Boeing has announced a partnership with NASA and United Airlines to test SAF benefits with air-to-air flights.
The Purpose Of The Collaboration
As part of the collaborative efforts, a mission will be to measure how Sustainable aviation fuel affects contrails and non-carbon emissions.
Researchers at all three companies will investigate how atmosphere warnings can be reduced through advanced fuels, engine combuster designs and other essential technologies.
A Second ecoDemonstrator Explorer
United Airlines will adorn a special livery on a 737-10 once delivered as part of the collaborative effort. This will act as the second ecoDemonstrator Explorer for Boeing.
During testing, this aircraft will fly with 100% Sustainable Aviation Fuel alongside conventional jet fuel in separate tanks and alternative fuels.
This will be hugely pivotal to understanding reactions and progress research for the trio as part of the efforts.
While the 737-10 stole the show. NASA’s DC-8 Airborne Science Lab will fly behind the commercial jet. As part of the DC-8 role, emissions produced by the varying fuel types alongside ice particles from contrails will be measured.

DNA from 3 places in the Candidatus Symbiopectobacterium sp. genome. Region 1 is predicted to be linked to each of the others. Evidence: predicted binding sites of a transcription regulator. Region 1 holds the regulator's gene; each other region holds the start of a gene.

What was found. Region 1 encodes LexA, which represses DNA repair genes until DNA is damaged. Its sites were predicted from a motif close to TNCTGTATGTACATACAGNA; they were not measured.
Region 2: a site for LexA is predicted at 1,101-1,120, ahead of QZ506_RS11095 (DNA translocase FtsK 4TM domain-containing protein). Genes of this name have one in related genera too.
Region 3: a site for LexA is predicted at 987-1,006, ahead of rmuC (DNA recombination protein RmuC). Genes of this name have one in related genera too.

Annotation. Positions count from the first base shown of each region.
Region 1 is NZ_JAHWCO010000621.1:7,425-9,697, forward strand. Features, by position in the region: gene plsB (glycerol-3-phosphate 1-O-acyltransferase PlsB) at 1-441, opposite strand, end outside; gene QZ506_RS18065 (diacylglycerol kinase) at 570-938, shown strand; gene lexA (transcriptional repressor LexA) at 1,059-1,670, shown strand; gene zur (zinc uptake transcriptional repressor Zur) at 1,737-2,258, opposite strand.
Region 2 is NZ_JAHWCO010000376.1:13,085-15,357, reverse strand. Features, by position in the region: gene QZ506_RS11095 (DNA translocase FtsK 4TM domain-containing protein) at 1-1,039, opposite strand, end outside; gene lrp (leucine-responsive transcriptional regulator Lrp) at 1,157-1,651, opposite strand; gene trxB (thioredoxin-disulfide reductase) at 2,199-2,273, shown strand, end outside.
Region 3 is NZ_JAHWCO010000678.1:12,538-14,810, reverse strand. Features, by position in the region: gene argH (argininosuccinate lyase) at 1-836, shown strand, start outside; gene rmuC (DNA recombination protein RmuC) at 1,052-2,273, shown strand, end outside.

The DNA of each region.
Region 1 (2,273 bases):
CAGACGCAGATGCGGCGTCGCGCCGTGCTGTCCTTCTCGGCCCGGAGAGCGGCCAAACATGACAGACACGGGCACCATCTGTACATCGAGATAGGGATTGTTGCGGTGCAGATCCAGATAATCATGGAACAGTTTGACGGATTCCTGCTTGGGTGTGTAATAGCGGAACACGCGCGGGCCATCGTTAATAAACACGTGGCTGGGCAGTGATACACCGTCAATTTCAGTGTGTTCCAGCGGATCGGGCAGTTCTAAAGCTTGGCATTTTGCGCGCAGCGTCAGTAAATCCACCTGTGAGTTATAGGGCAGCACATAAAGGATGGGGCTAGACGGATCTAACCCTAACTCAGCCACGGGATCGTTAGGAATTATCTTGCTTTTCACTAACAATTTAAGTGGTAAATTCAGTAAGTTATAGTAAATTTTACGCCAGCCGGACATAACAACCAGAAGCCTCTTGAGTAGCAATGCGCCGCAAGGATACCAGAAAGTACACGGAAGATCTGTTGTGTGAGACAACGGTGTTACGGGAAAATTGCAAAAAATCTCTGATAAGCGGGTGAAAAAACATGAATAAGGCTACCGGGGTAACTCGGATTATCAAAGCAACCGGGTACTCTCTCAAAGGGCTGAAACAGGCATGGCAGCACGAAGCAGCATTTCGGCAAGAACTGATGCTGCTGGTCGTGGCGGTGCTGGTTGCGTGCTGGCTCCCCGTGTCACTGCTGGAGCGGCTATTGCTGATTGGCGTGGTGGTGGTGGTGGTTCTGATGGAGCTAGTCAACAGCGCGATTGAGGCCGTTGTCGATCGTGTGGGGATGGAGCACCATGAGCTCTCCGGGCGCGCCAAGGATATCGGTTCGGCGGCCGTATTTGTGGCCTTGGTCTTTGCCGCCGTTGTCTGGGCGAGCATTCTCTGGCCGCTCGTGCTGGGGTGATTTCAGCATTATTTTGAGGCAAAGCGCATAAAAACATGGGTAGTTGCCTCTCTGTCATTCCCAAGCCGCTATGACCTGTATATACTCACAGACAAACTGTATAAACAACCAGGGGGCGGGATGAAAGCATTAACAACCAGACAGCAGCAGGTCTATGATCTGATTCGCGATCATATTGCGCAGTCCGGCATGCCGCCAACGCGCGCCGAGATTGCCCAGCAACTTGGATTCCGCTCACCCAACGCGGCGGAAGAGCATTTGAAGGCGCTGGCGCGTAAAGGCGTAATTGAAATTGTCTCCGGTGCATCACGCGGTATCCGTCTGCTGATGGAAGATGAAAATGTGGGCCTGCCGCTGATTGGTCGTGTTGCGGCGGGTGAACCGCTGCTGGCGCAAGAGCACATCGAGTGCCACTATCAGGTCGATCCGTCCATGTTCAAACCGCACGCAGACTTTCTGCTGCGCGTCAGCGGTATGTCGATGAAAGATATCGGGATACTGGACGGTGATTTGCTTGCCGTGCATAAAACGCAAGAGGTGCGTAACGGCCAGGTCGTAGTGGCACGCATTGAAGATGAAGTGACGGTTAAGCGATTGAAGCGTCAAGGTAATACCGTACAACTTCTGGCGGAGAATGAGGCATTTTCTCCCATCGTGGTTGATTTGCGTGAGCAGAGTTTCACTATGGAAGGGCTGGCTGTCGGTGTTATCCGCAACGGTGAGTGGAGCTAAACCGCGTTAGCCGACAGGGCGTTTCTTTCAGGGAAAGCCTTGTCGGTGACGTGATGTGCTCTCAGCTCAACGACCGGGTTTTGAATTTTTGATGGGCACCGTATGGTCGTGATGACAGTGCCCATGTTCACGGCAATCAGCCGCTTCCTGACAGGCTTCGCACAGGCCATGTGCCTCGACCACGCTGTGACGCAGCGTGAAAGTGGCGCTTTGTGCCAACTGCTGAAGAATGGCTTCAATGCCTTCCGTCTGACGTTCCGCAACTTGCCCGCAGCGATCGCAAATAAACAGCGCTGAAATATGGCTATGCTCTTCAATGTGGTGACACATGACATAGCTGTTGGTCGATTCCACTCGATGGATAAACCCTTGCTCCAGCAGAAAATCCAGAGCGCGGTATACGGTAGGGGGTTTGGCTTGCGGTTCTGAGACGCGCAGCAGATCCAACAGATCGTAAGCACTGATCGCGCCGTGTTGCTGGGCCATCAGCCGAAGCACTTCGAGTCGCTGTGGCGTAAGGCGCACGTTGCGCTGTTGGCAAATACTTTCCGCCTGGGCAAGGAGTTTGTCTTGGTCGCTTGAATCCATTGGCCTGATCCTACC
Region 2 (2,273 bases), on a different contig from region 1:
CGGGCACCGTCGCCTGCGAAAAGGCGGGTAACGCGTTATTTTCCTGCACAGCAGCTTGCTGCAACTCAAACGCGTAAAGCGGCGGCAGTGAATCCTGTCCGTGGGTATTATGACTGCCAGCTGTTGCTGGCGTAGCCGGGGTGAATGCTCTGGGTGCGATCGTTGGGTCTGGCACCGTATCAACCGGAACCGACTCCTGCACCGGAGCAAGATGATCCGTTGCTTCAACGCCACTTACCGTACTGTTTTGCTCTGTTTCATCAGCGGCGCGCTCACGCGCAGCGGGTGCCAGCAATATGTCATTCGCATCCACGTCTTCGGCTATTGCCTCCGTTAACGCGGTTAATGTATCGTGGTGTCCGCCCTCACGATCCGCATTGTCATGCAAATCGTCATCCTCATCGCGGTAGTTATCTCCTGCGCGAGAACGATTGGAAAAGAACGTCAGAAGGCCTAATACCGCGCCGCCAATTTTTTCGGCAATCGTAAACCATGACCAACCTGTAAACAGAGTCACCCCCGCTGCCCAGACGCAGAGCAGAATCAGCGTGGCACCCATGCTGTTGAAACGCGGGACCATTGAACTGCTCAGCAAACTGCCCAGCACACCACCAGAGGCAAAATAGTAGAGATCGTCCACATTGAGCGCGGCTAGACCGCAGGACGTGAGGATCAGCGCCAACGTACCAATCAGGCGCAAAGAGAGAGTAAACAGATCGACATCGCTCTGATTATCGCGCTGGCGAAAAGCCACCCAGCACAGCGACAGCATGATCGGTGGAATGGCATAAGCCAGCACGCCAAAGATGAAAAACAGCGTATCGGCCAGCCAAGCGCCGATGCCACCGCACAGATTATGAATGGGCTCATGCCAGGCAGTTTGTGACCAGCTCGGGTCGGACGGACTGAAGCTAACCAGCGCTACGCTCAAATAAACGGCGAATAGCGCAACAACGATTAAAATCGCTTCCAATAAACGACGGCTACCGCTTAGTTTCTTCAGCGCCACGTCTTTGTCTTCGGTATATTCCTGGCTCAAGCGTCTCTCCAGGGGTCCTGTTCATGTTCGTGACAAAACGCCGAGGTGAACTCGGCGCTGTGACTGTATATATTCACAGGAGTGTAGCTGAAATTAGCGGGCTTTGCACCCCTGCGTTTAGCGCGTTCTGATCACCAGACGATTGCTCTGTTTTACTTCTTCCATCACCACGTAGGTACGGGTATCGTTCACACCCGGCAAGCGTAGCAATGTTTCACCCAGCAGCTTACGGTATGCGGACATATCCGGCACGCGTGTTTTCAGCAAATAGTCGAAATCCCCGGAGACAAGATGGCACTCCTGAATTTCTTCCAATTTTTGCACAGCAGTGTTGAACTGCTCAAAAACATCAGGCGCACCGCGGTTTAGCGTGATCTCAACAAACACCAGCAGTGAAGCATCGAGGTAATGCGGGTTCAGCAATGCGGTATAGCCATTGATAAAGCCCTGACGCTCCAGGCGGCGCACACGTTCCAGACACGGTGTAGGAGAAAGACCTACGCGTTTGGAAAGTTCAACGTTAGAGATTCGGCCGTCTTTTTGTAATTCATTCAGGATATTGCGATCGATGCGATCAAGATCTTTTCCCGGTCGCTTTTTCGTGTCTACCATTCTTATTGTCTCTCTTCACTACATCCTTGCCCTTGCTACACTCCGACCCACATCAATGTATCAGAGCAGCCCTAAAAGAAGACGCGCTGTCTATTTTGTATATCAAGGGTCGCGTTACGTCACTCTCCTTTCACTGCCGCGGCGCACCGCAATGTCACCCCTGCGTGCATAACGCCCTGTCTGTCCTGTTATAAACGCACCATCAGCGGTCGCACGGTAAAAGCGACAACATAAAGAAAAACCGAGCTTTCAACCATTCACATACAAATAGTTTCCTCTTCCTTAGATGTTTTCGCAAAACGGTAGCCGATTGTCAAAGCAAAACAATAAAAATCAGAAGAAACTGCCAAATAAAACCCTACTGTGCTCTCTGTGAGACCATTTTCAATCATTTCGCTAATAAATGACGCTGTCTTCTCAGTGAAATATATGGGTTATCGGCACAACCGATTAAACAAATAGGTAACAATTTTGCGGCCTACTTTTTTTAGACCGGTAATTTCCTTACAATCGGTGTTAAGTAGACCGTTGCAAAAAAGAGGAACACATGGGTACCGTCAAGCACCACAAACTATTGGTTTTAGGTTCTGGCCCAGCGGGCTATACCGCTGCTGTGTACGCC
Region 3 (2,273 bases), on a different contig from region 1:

Comments From Executives
We are honored to collaborate with NASA, United Airlines, and other valued partners on research that will strengthen the industry’s understanding of the benefits of SAF beyond reducing carbon emissions. We’ve solved hard problems before, and if we continue to take meaningful actions, I’m confident we’ll achieve a more sustainable aerospace future, together.Boeing Chief Sustainability Officer, Chris Raymond
This collaboration between Boeing, NASA and United has the potential to not only help us better understand contrails but to provide the full scope of what our transition to SAF can provide beyond greenhouse-gas reductions.United Chief Sustainability Officer Lauren Riley
Boeing And Its ecoDemonstrastors
Boeing notes that its ecoDemonstrator program has seen continued expansions across recent years.
Boeing, NASA and Alaska Airlines in 2021 focused on ground tests with Sustainable Aviation Fuel.
Eleven total aeroplanes have served as flying test beds for the ecoDemonstrator program since its launch in 2012.
Alongside the Alaska Airlines 737-9, there’s been the ecoDemonstrator 777-200ER, a 787-10 flight test jet, among many more.
All this aligns with Boeing’s commitment to delivering its commercial aeroplanes by 2030 with 100% compatibility towards SAF. This is an ambitious target, but the American plane maker is already making strides towards it.